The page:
As with most of these shows, it’s the cast that sets them apart. To see Tom Conti (Deadline) dig into a character like Joe Donovan — plagued not by addiction but instead by blackouts and fugue states, dealing with his wife’s distance, and still managing to find the truth in these mysteries — is a pure joy. The fact that Samantha Bond (Die Another Day) can not only hold her own but actually outperform him in several scenes, turning the viewer’s allegiance from him to her on a dime, is a true high point. Rounding out the family is Ryan Cartwright (Hardware) as their son Seth, who starts the series directionless after school has ended, but ends up in a promising new position by the final episode. Trying to hold your own in multiple scenes with these two great actors can not have been easy, but Cartwright has several strong scenes, delivering both comedic and dramatic performances with aplomb. He elevates what could have been another clichéd misunderstood youth into a truly memorable character. We are definitely going to keep an eye out for him in the future. Supporting character actors are again staples of the British television scene, but pay special attention to the forensics technician played by Indira Varma (Rome) and the weary doctor played by Peter Capaldi (Fortysomething). They both rise above the average to engage you in the story.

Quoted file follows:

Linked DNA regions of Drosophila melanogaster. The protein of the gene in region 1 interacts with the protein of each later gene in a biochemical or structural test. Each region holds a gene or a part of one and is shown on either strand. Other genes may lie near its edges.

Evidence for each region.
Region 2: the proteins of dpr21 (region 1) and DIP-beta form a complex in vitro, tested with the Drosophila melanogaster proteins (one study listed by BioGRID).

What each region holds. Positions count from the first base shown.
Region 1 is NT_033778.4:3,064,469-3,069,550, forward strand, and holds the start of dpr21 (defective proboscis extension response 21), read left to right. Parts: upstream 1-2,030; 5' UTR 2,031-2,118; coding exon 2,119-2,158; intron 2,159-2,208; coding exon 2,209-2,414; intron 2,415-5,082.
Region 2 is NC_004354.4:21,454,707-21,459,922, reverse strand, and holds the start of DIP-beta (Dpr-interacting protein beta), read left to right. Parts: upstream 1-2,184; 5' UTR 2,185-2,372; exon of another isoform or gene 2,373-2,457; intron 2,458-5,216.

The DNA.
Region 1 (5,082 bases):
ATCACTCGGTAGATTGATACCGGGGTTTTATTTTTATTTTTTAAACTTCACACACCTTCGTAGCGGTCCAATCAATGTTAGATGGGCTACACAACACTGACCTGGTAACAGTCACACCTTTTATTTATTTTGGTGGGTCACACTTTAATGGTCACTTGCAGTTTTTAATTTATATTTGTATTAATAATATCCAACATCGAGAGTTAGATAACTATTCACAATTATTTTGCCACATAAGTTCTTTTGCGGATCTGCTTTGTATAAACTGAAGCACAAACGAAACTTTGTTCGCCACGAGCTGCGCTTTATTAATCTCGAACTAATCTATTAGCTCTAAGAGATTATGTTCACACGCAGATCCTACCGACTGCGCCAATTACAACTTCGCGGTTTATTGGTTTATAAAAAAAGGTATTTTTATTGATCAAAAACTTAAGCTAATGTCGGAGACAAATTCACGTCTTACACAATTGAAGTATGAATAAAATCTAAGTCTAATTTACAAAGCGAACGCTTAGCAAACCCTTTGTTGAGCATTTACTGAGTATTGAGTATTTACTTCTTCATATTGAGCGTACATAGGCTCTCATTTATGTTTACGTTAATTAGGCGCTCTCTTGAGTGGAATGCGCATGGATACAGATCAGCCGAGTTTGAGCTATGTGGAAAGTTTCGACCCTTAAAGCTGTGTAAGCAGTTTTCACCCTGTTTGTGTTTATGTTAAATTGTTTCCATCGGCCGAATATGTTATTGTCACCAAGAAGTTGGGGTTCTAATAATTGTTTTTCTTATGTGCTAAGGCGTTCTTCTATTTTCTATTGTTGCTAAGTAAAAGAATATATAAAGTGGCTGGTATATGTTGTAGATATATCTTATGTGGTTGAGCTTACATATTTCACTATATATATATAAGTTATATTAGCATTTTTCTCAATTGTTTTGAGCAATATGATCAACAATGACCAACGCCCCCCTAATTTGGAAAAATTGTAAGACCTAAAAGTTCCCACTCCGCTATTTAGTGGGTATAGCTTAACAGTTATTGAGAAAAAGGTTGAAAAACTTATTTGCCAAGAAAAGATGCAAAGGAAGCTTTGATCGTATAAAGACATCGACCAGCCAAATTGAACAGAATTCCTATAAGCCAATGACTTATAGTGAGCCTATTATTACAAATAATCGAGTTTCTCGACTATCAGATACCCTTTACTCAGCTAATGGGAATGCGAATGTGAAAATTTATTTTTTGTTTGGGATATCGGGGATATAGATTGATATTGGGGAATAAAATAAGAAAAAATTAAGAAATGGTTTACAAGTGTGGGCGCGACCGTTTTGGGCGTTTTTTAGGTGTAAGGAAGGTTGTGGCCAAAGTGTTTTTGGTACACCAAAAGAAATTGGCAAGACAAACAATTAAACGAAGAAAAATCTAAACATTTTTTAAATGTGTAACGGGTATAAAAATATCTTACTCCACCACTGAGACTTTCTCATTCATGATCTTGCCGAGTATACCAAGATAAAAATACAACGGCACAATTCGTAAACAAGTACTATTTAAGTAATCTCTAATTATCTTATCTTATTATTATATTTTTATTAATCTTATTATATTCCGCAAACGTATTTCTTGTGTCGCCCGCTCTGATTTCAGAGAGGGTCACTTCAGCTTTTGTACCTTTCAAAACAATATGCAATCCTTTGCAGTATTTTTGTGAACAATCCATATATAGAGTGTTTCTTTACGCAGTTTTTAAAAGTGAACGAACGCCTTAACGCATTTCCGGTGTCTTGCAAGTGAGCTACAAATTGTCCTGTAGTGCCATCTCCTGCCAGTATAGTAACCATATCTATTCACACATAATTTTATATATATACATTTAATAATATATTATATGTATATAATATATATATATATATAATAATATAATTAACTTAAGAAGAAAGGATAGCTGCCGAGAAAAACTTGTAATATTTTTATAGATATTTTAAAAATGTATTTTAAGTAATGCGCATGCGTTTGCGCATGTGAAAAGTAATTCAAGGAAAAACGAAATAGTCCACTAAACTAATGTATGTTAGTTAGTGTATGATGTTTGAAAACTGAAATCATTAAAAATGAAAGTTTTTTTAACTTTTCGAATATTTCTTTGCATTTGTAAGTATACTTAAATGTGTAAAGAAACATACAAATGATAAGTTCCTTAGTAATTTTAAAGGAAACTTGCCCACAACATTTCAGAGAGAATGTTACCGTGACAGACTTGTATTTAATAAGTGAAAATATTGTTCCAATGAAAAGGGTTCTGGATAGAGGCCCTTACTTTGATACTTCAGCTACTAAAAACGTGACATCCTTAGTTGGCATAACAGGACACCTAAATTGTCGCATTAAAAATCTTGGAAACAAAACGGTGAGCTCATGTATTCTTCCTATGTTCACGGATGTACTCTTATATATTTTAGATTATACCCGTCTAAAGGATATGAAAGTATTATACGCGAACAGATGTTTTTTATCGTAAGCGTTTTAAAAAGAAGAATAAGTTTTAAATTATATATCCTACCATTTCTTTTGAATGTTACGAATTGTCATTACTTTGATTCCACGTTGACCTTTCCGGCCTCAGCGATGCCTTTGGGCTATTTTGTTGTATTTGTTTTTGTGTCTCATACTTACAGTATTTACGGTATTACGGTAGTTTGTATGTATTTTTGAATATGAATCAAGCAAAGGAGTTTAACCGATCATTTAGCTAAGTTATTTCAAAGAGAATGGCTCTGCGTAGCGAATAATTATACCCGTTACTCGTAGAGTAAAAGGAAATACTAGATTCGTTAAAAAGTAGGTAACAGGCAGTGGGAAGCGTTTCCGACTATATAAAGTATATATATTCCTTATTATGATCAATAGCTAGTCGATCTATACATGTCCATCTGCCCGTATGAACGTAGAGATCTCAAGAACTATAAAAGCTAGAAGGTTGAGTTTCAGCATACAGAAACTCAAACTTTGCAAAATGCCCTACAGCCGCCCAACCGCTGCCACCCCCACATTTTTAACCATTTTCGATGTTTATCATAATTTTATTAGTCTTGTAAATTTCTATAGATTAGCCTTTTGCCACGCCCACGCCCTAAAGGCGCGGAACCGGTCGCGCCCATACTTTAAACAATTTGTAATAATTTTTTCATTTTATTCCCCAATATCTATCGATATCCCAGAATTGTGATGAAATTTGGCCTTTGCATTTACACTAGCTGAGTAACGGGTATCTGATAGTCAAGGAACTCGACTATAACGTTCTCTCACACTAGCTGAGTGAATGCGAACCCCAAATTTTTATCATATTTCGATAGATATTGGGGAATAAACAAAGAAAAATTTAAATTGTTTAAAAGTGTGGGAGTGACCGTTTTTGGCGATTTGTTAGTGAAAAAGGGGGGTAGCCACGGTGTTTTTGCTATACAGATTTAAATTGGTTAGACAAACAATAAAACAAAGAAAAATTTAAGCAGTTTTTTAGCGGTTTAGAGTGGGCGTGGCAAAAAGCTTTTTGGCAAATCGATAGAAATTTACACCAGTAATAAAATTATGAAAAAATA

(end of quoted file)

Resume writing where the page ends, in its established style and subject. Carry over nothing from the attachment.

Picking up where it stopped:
DNA is, as mentioned, a little light on the science to be called a forensics show, and while the mysteries are enjoyable enough, none of them were truly original. Coincidence and predictability hold sway over a majority of the plots, but the character development stands out. We find out more about Donovan in the first episode than in any of the CSI leads in an entire season. Likewise, we care about his co-workers in addition to his family. We see him for his flaws as well as his strengths, as a fully formed character surrounded by others just as well formed. In character development the writers excelled. Perhaps if their stories had been a little stronger, DNA would have lasted more than five episodes. As it stands, Acorn Media has released a fine two-disc set of all five hour-plus episodes, with adequate audio and video transfers. Special features are lacking, but the shows themselves are well worth a rental.